|From The New York Times|
Sunday's opinion section offered an essay detailing one man's collection of literary idols that ultimately shaped his verbose world.
Not unlike the contradiction of enlightenment shrouded in naïveté of youth, Sayrafiezadeh was enthralled by the works of Orwell, Beckett, and Kafka. Their works are undeniably relatable to the teen that is drowned in angst, "alone" in the world with the perceived notion that there is nowhere to turn. In those circumstances, these writers speak to you: their portrayals of dark rooms, fantastical childlike aspirations and ultimately depictions of the quotidian can feel so real, and so close.
What's interesting, though? Howard Stern, the radio personality with curly hair and a controversial tongue, is named among the Kafka-type for Sayrafiezadeh. He writes: " This identity of the alienated, forged in the crucible of early youth, is the engine that drives Mr. Stern’s radio show..."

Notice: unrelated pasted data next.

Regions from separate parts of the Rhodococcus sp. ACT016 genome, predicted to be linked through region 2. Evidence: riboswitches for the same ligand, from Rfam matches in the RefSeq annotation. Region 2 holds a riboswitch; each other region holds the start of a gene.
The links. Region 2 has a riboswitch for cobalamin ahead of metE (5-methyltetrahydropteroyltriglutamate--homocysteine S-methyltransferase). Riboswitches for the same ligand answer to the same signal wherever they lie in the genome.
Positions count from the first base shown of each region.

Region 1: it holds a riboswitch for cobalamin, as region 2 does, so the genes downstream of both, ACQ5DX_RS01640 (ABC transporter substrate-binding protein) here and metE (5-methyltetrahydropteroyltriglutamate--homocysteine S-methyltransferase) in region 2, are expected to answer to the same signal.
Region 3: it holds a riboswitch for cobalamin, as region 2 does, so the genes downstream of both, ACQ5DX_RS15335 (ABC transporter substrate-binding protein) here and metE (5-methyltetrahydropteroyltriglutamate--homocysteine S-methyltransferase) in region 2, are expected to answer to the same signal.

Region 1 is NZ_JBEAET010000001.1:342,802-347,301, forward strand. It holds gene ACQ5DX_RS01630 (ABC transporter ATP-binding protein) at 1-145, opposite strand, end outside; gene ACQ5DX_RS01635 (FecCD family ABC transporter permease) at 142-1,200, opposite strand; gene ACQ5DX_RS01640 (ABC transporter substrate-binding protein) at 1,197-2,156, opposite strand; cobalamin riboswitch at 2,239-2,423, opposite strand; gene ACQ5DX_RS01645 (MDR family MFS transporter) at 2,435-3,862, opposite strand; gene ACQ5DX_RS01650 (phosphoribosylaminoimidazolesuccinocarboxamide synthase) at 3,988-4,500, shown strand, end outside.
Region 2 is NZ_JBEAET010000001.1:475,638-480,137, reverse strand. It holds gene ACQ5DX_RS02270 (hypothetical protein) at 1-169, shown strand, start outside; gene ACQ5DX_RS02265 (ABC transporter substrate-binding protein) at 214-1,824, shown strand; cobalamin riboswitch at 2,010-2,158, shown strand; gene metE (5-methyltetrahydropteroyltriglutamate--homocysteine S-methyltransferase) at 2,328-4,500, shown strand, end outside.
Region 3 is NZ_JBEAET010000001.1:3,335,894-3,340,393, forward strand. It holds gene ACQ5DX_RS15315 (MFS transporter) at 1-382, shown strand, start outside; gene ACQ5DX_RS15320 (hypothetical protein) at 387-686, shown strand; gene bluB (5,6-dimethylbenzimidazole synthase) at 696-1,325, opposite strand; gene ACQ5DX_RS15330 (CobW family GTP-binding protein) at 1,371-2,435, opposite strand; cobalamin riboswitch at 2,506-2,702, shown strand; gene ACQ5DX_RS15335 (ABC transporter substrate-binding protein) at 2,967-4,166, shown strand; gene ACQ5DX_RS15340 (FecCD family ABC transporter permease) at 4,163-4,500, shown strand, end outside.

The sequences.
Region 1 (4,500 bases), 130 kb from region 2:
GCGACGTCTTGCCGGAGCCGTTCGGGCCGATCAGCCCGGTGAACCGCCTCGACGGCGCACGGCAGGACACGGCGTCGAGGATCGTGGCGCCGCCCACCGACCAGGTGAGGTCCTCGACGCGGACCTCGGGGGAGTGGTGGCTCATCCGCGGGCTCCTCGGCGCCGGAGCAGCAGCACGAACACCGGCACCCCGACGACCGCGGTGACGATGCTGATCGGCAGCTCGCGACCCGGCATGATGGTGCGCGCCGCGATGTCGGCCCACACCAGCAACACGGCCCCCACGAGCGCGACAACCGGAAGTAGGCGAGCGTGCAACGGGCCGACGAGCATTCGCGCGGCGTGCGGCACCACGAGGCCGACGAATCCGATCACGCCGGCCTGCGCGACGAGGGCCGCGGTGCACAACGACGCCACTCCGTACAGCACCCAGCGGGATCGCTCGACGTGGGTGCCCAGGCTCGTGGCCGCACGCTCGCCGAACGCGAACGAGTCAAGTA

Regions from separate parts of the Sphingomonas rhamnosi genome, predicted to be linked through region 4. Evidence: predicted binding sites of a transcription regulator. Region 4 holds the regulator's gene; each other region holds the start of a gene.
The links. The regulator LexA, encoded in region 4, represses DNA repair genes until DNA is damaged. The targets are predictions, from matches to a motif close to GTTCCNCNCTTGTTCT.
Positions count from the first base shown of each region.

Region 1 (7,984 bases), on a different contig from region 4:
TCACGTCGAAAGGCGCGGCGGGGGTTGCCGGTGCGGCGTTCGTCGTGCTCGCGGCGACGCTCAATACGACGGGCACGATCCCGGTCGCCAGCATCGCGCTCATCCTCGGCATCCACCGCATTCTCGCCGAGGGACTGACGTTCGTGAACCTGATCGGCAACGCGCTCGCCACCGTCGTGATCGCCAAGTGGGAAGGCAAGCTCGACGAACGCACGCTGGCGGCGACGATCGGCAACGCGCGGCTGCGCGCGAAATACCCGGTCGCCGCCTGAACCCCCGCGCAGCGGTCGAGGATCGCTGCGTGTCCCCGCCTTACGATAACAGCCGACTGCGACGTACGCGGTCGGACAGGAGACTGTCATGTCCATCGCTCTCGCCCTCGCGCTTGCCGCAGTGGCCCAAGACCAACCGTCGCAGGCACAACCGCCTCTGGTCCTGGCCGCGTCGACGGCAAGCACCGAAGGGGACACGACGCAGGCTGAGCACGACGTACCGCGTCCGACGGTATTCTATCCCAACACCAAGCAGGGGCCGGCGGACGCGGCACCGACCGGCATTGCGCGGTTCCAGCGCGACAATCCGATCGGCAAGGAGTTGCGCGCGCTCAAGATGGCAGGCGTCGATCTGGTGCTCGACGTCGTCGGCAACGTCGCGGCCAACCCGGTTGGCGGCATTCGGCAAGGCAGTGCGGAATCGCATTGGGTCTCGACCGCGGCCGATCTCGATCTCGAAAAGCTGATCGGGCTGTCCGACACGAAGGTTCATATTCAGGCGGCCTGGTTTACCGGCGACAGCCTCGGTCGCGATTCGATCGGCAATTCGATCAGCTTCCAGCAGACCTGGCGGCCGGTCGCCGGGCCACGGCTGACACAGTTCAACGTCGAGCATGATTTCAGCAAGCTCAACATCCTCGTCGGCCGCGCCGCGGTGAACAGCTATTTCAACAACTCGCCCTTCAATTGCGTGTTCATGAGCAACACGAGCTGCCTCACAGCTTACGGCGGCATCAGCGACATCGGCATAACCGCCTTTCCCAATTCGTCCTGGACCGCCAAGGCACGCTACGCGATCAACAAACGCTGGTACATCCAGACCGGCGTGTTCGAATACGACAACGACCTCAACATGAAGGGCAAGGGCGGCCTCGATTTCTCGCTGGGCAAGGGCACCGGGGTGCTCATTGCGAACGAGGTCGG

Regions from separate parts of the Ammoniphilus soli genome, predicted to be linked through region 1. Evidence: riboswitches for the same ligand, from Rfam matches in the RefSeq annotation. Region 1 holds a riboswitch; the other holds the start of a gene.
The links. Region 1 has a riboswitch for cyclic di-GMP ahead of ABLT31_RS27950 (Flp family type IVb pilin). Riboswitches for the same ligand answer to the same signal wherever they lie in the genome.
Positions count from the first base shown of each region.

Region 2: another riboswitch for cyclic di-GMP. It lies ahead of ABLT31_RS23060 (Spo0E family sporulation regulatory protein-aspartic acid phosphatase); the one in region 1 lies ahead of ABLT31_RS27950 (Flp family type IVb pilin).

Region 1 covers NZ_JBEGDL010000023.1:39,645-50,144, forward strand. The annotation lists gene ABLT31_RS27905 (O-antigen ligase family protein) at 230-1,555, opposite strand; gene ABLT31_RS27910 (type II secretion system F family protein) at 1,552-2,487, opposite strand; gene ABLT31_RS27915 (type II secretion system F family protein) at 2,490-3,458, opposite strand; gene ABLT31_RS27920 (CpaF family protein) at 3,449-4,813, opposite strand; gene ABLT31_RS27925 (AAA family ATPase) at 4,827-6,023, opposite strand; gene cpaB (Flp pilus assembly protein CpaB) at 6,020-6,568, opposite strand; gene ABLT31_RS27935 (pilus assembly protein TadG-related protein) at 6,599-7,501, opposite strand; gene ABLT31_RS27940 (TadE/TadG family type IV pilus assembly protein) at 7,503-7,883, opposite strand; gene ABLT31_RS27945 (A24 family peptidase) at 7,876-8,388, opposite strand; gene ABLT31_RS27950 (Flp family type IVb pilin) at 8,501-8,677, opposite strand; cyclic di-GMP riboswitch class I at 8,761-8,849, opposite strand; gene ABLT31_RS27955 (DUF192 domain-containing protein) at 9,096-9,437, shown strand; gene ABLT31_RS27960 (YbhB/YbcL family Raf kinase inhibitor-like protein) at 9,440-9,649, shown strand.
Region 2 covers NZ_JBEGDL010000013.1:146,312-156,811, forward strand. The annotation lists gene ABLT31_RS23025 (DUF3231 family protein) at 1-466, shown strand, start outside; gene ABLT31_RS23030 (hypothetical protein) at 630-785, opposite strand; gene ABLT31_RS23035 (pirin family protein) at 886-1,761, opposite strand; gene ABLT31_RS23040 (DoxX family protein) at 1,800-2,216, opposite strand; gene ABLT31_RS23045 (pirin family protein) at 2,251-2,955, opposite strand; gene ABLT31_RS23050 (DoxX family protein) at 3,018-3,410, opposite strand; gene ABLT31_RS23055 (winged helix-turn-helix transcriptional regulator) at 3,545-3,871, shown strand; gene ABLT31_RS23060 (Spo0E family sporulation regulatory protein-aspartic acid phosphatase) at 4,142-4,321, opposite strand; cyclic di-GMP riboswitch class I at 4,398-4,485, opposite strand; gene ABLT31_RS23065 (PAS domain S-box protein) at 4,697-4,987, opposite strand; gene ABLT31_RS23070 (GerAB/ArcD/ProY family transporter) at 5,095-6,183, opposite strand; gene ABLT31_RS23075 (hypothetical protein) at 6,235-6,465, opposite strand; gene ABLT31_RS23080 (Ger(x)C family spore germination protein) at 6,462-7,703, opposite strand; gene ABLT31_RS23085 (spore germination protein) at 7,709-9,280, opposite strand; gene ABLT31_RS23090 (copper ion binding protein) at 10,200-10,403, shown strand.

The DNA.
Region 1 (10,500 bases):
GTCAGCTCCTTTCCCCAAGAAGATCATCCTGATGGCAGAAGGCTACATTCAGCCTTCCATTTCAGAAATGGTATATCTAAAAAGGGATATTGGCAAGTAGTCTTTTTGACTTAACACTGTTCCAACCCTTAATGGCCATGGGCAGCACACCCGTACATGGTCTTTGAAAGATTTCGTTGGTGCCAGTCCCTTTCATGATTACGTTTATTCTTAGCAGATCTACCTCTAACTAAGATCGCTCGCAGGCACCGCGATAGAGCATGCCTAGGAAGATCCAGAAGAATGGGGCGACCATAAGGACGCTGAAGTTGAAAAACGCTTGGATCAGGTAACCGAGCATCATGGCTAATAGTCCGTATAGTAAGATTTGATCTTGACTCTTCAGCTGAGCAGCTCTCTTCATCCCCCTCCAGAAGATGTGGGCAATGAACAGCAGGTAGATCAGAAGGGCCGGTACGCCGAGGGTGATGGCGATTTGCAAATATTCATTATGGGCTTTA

While I admit I know next to nothing about Stern and was initially skeptical on the assertions that his influence could be of the same caliber or brilliance as that of Orwell, there's an underlying theme of the isolated individual that rings true in both situations. I especially enjoyed the writer's comparisons of a typical Stern-type radio guest, Tan Mom (presumably a chain smoker or alcoholic when the kids are away at school), with the characters that grace the pages of his initial influences.
My English teachers were not wrong to drill the concept of universal symbolism into my head. What is perhaps the most profound part of this essay is the concept presented that be they man-insects in Kafka or a sorry soul on a radio show, humans are funny creatures:distorted, flawed, and highly unglamorous in their truest denominations. Maybe, though, that's what makes us uniquely us. Oddly beautiful, even. As for the said distortions, Stern, Orwell, Beckett, and Kafka themselves are not off the hook.